When you get cars together at an event like the March Meet, you are bound to see trends. It was no surprise that there were plenty of first-gen Camaros. It was a bit of a surprise to see 1975-77 Camaros as a popular Funny Car body, but they were there in numbers. And in the ranks of Hot Rod, it was the Chevy II bodies that seemed to be quite popular. Pick a color, pick a combination. We may not have tracked every last car by detail, but there was no getting around the fact that there were a lot of early Novas coming to the line at Famoso, so many in fact that they all started to blur a bit.
It wasn’t until I left Chad on the scaffold so I could walk around for a bit that this particular 1966 Chevy II jumped out at me while I was walking the pits. Overall, it looks like most other Hot Rod-class cars, but when I noticed that there was a B-pillar and a second set of doors, I stopped in. It’s well-known that I have a fascination with Australian car culture, and one element of the Aussie scene that I dig is that four-door cars aren’t immediately avoided. Thomas, the car’s driver, actively sought out a four-door Chevy II for his race car. Why?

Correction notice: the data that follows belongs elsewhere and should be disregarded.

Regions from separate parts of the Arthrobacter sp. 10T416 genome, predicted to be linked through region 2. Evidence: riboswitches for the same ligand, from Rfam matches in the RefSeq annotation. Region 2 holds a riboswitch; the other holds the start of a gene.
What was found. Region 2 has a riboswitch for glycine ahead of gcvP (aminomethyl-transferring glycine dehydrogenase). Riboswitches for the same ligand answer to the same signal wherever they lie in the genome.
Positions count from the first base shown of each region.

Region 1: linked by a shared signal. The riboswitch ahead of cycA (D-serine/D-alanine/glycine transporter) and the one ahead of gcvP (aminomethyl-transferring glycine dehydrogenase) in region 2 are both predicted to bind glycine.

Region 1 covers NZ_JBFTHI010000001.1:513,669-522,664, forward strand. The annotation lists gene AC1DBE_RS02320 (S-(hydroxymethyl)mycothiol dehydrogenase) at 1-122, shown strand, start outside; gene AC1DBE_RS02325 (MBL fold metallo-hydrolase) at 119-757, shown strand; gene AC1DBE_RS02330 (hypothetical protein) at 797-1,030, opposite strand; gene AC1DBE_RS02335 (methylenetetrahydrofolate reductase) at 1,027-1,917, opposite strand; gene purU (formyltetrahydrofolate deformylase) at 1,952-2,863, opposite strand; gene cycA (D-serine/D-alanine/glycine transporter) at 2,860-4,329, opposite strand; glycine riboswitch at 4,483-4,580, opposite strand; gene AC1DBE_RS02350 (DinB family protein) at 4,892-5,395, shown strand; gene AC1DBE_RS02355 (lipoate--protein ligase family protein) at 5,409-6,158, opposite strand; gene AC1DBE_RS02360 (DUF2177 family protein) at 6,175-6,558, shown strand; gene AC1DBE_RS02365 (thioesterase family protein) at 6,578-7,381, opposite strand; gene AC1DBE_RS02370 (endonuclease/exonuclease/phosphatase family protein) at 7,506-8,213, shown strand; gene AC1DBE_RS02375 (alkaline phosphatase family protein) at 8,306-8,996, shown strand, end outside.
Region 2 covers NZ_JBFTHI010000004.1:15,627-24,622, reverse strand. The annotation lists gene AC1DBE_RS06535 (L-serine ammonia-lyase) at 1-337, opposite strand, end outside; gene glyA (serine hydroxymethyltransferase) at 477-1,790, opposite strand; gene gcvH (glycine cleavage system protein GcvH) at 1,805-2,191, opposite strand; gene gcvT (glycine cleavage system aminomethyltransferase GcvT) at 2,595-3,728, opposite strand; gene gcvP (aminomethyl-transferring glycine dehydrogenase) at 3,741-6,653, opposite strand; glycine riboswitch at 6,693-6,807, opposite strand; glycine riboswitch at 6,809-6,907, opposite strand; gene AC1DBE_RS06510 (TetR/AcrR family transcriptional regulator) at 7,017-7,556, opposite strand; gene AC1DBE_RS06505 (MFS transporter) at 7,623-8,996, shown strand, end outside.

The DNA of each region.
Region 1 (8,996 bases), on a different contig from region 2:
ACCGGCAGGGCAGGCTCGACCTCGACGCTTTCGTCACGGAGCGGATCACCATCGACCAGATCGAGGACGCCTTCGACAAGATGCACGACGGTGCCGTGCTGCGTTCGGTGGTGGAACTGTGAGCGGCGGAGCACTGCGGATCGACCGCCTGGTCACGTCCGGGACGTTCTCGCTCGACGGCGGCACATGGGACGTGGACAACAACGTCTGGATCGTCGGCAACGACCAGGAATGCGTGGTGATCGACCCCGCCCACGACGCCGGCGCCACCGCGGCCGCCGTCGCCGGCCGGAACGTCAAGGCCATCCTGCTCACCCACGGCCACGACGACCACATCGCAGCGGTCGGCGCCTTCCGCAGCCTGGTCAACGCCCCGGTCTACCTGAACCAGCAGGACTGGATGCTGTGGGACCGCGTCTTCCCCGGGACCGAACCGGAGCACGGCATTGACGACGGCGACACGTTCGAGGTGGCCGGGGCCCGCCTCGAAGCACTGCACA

Prior to this car, the Bakersfield resident had a two-door car, but he found himself at odds with cutting it up to become a race car. Between that, and a desire to do something different, the four-door shell became something wicked. A 434ci mill built by Jim Brower in Sacramento, California motivates the black sedan. It’s hooked to a prepared Powerglide and ran out via 4.56 gears. Inside, liberal use of carbon fiber has lightened up the little Chevy that much more.
We dig the little beast, and loved watching it run down the strip. Just because it’s got four doors doesn’t mean that it is any less of a car. Doors do not make a car any faster or slower…so why, then do the number of doors on a race car matter? It’s got the heartbeat under the hood and the guts to run, and that is what matters!